In this tutorial, we'll show you how to create and validate a pod disruption budget (PDB) for a Kubernetes application. We'll walk through creating a PDB for a replicated Deployment, deploying the Gremlin Kubernetes agent, running a Shutdown attack on a node, then validating that Kubernetes enforces our PDB.
By reading this tutorial, you'll learn how to create a PDB and validate that it works as expected by running a Shutdown attack.
This tutorial will show you how to:
In Kubernetes lingo, anything that could potentially interrupt the operation of a Pod is called a disruption. This can be anything from a system crash causing a node to reboot, to an SRE accidentally typing
kubectl delete instead of
kubectl apply . If a disruption is caused by an operator—such as deleting a Deployment or draining a node—it's known as a voluntary disruption.
A pod disruption budget (PDB) lets application owners set requirements around Deployments so that they're less likely to be impacted by voluntary disruptions. In essence, it lets you define the minimum tolerable operational requirements for a Deployment so that it remains stable even during a disruption.
For example, imagine we have a Deployment that contains four replicas distributed evenly across four nodes. We can tolerate losing one Pod, but not two, so we create a PDB that requires a minimum of three replicas:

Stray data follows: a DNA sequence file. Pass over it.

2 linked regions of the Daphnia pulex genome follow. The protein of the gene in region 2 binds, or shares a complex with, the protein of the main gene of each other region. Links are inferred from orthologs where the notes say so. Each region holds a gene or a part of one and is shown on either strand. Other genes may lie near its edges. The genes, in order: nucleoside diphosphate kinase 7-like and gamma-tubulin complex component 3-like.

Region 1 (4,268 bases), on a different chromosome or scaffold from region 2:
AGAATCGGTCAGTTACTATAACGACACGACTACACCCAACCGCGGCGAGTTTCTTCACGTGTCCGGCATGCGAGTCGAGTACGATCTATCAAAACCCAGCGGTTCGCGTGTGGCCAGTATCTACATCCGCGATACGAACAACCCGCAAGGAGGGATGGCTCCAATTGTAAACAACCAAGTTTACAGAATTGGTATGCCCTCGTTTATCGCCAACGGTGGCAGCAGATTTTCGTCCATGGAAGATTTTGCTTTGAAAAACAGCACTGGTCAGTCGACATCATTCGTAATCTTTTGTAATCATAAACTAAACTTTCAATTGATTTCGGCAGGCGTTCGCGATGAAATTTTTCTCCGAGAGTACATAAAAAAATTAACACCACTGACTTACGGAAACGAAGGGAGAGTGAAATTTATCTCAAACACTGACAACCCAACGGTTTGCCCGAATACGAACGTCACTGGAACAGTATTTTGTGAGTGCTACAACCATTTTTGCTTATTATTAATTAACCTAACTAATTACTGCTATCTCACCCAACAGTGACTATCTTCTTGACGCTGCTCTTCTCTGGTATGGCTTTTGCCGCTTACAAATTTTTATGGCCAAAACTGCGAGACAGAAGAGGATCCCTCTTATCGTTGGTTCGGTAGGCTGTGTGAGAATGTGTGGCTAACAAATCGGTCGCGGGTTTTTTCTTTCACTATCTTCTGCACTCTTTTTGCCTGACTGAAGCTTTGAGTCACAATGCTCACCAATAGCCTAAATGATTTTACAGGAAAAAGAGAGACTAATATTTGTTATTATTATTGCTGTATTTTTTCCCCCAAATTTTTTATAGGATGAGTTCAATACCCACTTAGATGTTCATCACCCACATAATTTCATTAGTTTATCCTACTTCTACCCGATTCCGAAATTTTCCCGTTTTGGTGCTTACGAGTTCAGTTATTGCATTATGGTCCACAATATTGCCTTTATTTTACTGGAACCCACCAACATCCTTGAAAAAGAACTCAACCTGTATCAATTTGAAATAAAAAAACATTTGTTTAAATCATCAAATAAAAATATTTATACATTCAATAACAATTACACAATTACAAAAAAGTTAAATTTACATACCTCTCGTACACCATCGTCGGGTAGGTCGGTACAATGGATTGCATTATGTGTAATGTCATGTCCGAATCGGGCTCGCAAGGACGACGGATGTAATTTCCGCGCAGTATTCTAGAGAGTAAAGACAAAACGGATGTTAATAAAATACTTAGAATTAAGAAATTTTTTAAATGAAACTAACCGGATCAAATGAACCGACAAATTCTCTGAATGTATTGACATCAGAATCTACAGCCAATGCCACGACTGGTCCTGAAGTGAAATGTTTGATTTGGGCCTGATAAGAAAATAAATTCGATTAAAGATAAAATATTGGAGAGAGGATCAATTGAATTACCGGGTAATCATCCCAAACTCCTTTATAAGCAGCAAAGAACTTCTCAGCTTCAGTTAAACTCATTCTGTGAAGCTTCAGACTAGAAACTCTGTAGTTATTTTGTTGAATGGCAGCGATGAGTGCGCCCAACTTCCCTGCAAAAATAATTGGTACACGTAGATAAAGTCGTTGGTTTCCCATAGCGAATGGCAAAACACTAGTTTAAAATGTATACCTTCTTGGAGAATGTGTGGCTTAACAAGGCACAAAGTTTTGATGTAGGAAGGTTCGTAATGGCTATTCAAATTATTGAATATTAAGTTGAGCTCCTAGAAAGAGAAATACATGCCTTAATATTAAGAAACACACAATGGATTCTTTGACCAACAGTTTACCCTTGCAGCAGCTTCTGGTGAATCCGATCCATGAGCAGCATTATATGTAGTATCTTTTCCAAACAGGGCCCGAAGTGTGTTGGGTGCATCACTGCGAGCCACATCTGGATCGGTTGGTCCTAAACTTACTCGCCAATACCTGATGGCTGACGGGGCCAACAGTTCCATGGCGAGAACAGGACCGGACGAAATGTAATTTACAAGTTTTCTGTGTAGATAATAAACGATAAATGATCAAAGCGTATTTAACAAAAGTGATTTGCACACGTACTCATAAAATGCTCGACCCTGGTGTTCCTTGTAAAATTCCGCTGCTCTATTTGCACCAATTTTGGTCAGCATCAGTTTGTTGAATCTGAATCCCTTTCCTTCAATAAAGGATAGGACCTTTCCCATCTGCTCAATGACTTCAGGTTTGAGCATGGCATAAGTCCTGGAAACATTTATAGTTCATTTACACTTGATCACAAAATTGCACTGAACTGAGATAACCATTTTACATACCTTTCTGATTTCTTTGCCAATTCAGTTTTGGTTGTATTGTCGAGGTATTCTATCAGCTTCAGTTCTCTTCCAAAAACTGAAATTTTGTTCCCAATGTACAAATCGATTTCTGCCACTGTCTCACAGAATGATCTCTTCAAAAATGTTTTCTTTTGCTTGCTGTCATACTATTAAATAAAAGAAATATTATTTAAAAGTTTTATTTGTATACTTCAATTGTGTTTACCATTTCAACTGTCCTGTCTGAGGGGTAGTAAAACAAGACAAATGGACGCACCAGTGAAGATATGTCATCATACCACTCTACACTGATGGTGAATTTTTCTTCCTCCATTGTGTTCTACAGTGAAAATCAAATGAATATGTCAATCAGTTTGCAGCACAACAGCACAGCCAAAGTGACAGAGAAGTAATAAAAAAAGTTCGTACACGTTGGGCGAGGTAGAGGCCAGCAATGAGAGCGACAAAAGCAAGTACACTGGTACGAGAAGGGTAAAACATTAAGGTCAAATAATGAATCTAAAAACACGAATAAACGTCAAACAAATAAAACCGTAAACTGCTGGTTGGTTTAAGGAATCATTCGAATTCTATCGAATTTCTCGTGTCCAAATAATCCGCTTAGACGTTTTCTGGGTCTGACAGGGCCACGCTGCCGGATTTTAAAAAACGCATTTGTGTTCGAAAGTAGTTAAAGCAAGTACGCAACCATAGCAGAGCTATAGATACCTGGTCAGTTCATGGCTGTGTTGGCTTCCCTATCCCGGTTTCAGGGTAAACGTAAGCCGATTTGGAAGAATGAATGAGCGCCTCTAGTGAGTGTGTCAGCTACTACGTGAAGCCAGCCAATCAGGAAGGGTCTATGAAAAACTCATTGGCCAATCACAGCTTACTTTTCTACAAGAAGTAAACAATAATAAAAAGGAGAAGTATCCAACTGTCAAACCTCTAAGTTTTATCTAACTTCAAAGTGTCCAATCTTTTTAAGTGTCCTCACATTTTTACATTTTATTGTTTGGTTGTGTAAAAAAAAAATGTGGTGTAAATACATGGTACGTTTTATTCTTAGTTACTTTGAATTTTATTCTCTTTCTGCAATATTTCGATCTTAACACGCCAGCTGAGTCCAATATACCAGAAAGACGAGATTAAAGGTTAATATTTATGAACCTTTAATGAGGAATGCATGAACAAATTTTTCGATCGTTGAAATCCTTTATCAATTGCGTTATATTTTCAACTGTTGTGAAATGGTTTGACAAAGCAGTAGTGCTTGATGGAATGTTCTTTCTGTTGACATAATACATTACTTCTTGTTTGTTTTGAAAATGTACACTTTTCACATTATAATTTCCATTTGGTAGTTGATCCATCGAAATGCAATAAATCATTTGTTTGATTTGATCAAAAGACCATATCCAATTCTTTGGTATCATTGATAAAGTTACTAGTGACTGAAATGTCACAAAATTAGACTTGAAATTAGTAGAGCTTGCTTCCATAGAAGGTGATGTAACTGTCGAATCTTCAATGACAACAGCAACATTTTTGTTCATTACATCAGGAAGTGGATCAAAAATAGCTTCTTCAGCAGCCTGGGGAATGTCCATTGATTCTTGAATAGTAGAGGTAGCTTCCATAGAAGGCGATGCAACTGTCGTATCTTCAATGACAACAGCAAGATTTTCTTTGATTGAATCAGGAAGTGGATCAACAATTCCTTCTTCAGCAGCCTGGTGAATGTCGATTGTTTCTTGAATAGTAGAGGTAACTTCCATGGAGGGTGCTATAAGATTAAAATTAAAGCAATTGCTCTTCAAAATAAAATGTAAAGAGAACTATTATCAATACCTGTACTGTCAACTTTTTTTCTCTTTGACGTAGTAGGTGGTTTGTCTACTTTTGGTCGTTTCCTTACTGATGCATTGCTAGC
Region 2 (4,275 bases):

1apiVersion: policy/v12kind: PodDisruptionBudget3metadata:4 name: my-app-pdb5spec:6 minAvailable: 37 selector:8 matchLabels:9 app: my-app
We want to scale down our cluster to save costs, so we reduce our node count to two. However, this would also reduce the size of the
my-app Deployment to two replicas. Kubernetes recognizes this, and because of the PDB, creates a new instance of the Deployment on one of the remaining nodes. This ensures that there are at least three replicas and allows the nodes to terminate.
Before starting this tutorial, you'll need the following:
For this tutorial, you'll need a Kubernetes cluster with at least two worker nodes. If you already have a cluster, you can continue to step 2. If not, you can create your own cluster using a tool like kubeadm or K3s, or use a cloud Kubernetes platform like Amazon EKS, Azure Kubernetes Service, or Google Kubernetes Engine.
Once your cluster is deployed, verify that you have at least two actively running worker nodes by using
kubectl get nodes :
1NAME STATUS ROLES AGE VERSION2gremlin-lab-control-plane Ready control-plane,master 7d v1.21.13gremlin-lab-worker Ready <none> 7d v1.21.14gremlin-lab-worker2 Ready <none> 7d v1.21.1